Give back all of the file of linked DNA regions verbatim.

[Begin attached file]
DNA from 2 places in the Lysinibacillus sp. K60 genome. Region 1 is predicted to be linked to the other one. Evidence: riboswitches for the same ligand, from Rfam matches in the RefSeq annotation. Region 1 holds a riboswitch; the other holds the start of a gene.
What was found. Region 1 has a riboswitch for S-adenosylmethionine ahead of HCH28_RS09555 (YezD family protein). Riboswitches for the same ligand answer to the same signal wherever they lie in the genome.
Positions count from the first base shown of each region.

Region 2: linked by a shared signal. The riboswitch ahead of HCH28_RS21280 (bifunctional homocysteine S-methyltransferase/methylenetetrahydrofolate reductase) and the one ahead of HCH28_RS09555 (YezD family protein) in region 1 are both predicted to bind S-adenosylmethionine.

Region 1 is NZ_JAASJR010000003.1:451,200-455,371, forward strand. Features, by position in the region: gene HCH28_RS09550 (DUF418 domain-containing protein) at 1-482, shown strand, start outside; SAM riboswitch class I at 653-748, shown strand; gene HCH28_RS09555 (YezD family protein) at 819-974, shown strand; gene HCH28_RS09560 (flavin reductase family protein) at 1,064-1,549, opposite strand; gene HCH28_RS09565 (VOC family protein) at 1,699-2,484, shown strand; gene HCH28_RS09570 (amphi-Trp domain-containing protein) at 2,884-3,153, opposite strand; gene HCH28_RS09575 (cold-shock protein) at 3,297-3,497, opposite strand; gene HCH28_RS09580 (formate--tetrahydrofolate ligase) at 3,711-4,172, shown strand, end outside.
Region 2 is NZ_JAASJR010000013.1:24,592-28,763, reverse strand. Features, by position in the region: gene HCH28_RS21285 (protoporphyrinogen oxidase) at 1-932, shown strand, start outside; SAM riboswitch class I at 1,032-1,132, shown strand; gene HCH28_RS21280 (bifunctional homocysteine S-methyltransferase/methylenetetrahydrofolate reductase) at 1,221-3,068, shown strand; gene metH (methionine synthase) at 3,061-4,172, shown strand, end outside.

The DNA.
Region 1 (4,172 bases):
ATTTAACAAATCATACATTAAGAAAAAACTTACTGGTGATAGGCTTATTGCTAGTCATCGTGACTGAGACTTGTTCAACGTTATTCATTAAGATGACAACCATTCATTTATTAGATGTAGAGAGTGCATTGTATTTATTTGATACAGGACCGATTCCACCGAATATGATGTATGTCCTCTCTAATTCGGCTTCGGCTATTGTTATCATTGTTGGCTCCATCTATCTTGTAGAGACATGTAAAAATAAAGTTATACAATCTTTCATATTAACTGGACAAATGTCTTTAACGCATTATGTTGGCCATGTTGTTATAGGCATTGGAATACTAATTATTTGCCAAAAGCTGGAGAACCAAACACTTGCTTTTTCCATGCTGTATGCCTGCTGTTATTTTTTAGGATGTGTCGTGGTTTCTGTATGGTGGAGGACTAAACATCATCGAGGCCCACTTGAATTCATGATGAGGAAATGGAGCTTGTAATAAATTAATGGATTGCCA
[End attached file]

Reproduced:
DNA from 2 places in the Lysinibacillus sp. K60 genome. Region 1 is predicted to be linked to the other one. Evidence: riboswitches for the same ligand, from Rfam matches in the RefSeq annotation. Region 1 holds a riboswitch; the other holds the start of a gene.
What was found. Region 1 has a riboswitch for S-adenosylmethionine ahead of HCH28_RS09555 (YezD family protein). Riboswitches for the same ligand answer to the same signal wherever they lie in the genome.
Positions count from the first base shown of each region.

Region 2: linked by a shared signal. The riboswitch ahead of HCH28_RS21280 (bifunctional homocysteine S-methyltransferase/methylenetetrahydrofolate reductase) and the one ahead of HCH28_RS09555 (YezD family protein) in region 1 are both predicted to bind S-adenosylmethionine.

Region 1 is NZ_JAASJR010000003.1:451,200-455,371, forward strand. Features, by position in the region: gene HCH28_RS09550 (DUF418 domain-containing protein) at 1-482, shown strand, start outside; SAM riboswitch class I at 653-748, shown strand; gene HCH28_RS09555 (YezD family protein) at 819-974, shown strand; gene HCH28_RS09560 (flavin reductase family protein) at 1,064-1,549, opposite strand; gene HCH28_RS09565 (VOC family protein) at 1,699-2,484, shown strand; gene HCH28_RS09570 (amphi-Trp domain-containing protein) at 2,884-3,153, opposite strand; gene HCH28_RS09575 (cold-shock protein) at 3,297-3,497, opposite strand; gene HCH28_RS09580 (formate--tetrahydrofolate ligase) at 3,711-4,172, shown strand, end outside.
Region 2 is NZ_JAASJR010000013.1:24,592-28,763, reverse strand. Features, by position in the region: gene HCH28_RS21285 (protoporphyrinogen oxidase) at 1-932, shown strand, start outside; SAM riboswitch class I at 1,032-1,132, shown strand; gene HCH28_RS21280 (bifunctional homocysteine S-methyltransferase/methylenetetrahydrofolate reductase) at 1,221-3,068, shown strand; gene metH (methionine synthase) at 3,061-4,172, shown strand, end outside.

The DNA.
Region 1 (4,172 bases):
ATTTAACAAATCATACATTAAGAAAAAACTTACTGGTGATAGGCTTATTGCTAGTCATCGTGACTGAGACTTGTTCAACGTTATTCATTAAGATGACAACCATTCATTTATTAGATGTAGAGAGTGCATTGTATTTATTTGATACAGGACCGATTCCACCGAATATGATGTATGTCCTCTCTAATTCGGCTTCGGCTATTGTTATCATTGTTGGCTCCATCTATCTTGTAGAGACATGTAAAAATAAAGTTATACAATCTTTCATATTAACTGGACAAATGTCTTTAACGCATTATGTTGGCCATGTTGTTATAGGCATTGGAATACTAATTATTTGCCAAAAGCTGGAGAACCAAACACTTGCTTTTTCCATGCTGTATGCCTGCTGTTATTTTTTAGGATGTGTCGTGGTTTCTGTATGGTGGAGGACTAAACATCATCGAGGCCCACTTGAATTCATGATGAGGAAATGGAGCTTGTAATAAATTAATGGATTGCCA